Direct instruction and English Language exam practice
Incorporating DI approaches into walk-through mocks.
This year, I’ve delivered Walking-Talking mock exams a little differently from before. I’ve told the pupils all of the answers before asking them to write. I’ve talked far more, and gone into far more detail about the specifics of answering each question. I’ve not asked teachers to formally assess any of what they’ve written, asking them instead to give generalised, whole-class feedback. I’ve amalgamated everything I want them to know in detailed, direct instruction-inspired scripts.
From what I can see so far, the impact has been far greater.
‘Walking-Talking’ mock exams are increasingly popular. The premise is that you get your Year 11s in the hall, preferably sitting in the seat they will be sitting in during exams. You give them a paper, but rather than letting them loose to complete the paper in exam conditions, you talk them through what they should be doing, how they should be doing it and when they should be doing it. You explain things like the order they should approach the questions, how long they should spend on each part and when they should move on. Traditionally, teachers will assess the work the pupils produce during them. They’ve been used more and more widely, propelled by PiXL conferences, some excellent blogs and shared resources on Twitter.
I’ve done them with groups since the new English specification came in and I’ve found them productive, especially with AQA Language Paper 2. This non-fiction paper is straightforward enough, but students can easily trip themselves up with dodgy exam technique, poor time management and not recognising that what the questions are asking them is actually pretty simply. Having been an examiner for Language Paper 2, I’ve seen first-hand the issues that so many students get themselves into that costs them huge numbers of marks. From what I could see while examining, many candidates didn’t understand the main point of the paper: to really think about the contrasting ways non-fiction writers write about a similar topic. Students would frequently attempt to answer questions without having properly read the sources. They’d answer question 4 where they should have answered question 2, and then they’d leave question 4 (a 16-mark question) out altogether (if you don’t believe me, take a look at the November 2018 examiners’ report which makes for some enlightening reading). There are clearly some substantial issues with approaches to the paper across the country; talking and walking students through the exam definitely helps avoid these trip hazards.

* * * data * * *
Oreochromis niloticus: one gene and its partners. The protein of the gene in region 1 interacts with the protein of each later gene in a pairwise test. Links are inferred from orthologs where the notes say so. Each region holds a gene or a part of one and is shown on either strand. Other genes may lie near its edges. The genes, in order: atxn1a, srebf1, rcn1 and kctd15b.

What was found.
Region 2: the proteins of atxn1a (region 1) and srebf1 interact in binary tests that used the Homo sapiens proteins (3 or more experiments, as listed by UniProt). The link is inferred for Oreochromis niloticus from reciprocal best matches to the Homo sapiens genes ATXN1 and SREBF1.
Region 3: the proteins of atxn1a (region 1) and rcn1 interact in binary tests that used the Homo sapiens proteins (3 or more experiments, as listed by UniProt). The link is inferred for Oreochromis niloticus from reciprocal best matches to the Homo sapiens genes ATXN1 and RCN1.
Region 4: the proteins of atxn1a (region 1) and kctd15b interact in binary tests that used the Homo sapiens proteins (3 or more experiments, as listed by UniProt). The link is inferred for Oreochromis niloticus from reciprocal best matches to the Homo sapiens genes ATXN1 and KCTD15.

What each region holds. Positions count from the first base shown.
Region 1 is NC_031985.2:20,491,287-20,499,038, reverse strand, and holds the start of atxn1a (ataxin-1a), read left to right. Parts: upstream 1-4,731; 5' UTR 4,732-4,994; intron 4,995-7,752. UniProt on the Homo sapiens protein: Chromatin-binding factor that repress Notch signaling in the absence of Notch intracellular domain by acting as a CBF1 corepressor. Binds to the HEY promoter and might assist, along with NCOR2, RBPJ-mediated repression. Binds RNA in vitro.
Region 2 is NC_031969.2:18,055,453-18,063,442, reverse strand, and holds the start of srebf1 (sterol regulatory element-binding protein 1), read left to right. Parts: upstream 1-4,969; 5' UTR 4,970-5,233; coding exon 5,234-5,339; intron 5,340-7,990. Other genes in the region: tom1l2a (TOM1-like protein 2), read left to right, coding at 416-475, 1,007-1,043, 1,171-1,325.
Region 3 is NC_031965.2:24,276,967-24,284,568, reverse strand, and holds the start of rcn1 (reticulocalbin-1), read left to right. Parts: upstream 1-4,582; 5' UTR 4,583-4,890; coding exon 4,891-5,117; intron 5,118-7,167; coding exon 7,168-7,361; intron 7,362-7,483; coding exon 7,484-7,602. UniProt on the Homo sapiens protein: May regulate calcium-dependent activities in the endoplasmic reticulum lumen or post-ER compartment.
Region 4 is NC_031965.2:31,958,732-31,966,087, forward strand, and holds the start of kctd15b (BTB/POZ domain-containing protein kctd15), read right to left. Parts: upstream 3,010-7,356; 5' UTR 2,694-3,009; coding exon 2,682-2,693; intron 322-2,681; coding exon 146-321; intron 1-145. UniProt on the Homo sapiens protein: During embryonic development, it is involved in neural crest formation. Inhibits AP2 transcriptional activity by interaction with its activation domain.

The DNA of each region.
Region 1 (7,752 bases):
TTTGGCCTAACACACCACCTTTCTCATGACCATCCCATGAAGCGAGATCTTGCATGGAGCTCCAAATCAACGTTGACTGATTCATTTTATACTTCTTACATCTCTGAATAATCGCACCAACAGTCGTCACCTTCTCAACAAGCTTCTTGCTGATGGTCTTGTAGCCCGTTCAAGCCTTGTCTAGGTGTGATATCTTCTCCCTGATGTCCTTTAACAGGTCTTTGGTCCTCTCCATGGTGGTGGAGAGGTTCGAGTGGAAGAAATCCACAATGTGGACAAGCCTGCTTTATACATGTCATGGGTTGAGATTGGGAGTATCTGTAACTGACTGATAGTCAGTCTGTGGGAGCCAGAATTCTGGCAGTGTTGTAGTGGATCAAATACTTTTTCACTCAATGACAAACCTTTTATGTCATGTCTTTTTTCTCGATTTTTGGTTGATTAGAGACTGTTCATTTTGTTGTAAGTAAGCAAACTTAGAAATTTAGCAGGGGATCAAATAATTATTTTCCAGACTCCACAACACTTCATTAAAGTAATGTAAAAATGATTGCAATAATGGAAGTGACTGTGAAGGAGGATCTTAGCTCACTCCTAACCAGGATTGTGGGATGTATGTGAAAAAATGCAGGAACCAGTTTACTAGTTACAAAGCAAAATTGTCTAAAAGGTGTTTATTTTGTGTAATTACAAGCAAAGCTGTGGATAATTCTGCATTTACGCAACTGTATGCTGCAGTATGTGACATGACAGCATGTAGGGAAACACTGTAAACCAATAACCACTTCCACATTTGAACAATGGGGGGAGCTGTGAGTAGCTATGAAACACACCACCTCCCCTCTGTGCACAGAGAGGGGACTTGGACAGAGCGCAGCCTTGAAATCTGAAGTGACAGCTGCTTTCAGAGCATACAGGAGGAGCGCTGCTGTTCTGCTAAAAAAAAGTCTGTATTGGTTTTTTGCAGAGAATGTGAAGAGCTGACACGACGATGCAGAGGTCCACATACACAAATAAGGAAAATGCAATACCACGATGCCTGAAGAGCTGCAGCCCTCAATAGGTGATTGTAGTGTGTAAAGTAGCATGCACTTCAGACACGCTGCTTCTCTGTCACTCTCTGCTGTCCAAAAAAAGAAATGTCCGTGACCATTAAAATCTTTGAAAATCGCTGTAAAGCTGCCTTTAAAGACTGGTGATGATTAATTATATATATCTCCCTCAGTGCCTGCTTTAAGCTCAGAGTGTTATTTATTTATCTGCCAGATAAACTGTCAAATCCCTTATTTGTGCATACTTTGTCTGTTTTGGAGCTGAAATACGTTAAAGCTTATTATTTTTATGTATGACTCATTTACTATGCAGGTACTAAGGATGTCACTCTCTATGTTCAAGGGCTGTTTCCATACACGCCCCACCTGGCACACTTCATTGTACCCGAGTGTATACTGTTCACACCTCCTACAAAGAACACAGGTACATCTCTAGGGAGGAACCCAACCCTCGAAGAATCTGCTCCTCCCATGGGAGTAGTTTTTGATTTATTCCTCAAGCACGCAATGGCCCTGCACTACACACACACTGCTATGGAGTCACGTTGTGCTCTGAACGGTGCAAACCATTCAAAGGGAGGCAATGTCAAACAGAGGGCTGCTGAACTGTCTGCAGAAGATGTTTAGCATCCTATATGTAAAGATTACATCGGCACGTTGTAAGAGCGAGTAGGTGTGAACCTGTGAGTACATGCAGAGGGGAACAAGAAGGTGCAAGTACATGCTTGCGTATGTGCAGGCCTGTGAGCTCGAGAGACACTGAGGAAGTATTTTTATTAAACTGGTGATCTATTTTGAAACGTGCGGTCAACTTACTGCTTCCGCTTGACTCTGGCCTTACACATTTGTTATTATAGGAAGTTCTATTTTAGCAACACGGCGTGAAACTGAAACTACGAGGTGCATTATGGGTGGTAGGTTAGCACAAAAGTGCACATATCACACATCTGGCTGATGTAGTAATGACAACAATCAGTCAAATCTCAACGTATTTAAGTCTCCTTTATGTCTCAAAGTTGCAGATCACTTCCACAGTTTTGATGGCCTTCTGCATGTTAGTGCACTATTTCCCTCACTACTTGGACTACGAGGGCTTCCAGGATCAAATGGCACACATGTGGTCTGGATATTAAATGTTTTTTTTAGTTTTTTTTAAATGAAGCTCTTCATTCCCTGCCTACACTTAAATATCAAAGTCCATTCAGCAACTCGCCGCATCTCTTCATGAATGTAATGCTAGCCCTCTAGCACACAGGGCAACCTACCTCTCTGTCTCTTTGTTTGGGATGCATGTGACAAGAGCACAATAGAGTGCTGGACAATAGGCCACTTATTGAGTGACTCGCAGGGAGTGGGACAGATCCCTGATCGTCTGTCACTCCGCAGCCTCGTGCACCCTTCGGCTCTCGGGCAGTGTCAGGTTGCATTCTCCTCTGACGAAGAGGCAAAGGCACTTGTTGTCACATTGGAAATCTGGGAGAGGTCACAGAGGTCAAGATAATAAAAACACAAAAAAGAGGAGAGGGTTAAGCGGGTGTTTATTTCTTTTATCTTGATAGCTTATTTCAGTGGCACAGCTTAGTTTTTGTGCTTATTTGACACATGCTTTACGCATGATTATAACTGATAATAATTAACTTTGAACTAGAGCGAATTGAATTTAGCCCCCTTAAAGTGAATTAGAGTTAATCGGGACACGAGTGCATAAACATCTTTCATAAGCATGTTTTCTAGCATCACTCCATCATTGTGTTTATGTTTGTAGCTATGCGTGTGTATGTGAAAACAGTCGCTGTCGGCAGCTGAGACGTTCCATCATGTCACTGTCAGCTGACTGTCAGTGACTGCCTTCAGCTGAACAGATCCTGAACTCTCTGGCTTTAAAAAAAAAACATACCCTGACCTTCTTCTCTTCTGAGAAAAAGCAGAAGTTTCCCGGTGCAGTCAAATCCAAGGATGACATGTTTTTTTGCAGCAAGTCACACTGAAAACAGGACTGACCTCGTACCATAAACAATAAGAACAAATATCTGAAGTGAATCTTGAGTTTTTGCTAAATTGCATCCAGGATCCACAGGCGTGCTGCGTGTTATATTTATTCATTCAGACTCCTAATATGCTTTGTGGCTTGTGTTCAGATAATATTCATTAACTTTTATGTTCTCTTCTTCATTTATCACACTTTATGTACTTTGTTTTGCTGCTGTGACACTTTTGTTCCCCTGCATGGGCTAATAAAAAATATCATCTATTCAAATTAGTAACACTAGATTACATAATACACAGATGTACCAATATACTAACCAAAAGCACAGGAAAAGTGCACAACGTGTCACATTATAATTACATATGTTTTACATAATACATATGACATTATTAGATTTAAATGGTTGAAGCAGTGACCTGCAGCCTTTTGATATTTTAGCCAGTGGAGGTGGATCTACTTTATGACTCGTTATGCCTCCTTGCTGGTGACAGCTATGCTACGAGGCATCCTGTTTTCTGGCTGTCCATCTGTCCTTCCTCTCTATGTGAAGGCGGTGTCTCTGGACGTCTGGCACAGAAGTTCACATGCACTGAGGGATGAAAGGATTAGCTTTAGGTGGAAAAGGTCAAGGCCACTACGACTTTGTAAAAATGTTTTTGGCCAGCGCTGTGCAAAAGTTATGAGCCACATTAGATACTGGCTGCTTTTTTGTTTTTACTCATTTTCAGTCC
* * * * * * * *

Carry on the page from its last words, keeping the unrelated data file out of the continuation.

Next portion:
But this year, I’ve tried a few changes.
Direct instruction scripts
This year, I’ve delivered Walking-Talking mocks through the use of detailed, DI-inspired scripts. The scripts incorporate not only exam technique and timings, but also the suggested answers to each question and huge swathes of information lifted from the examiners’ reports. You can have a look at the script I’ve written at the link at the top of the page. It’s based on the November 2018 paper you can get from the eAQA website. It’s still in the early stages, but I think the benefits are already clear.
Cognitive load and memory
Memory is triggered by location, so telling pupils about exam technique while they are sitting in the same seats as they will be in May is clearly beneficial. On top of this, this year I’ve required pupils to do far less cognitive processing than ever before. I’ve tried to make the whole thing as easy as possible. Before, I would talk pupils through exam technique but still require them to do the reading, understanding, processing and answering of the questions relatively independently. I would now argue that if the purpose of the walk-through is to gain confidence in exam technique, this puts far too much strain on the pupils. Now, after asking them to read the sources, I summarise them, telling pupils what they should have noticed while reading. For each question, I tell pupils what they should be writing. I tell them what to start with and how to structure each response. They don’t need to be thinking about answers, analysis, selecting information, comparisons, structures, and all the other things the real exam will be assessing. Instead, by giving them more information, I make it easier for them to focus just on what I want them to focus on: the exam technique in maximising marks across the whole paper.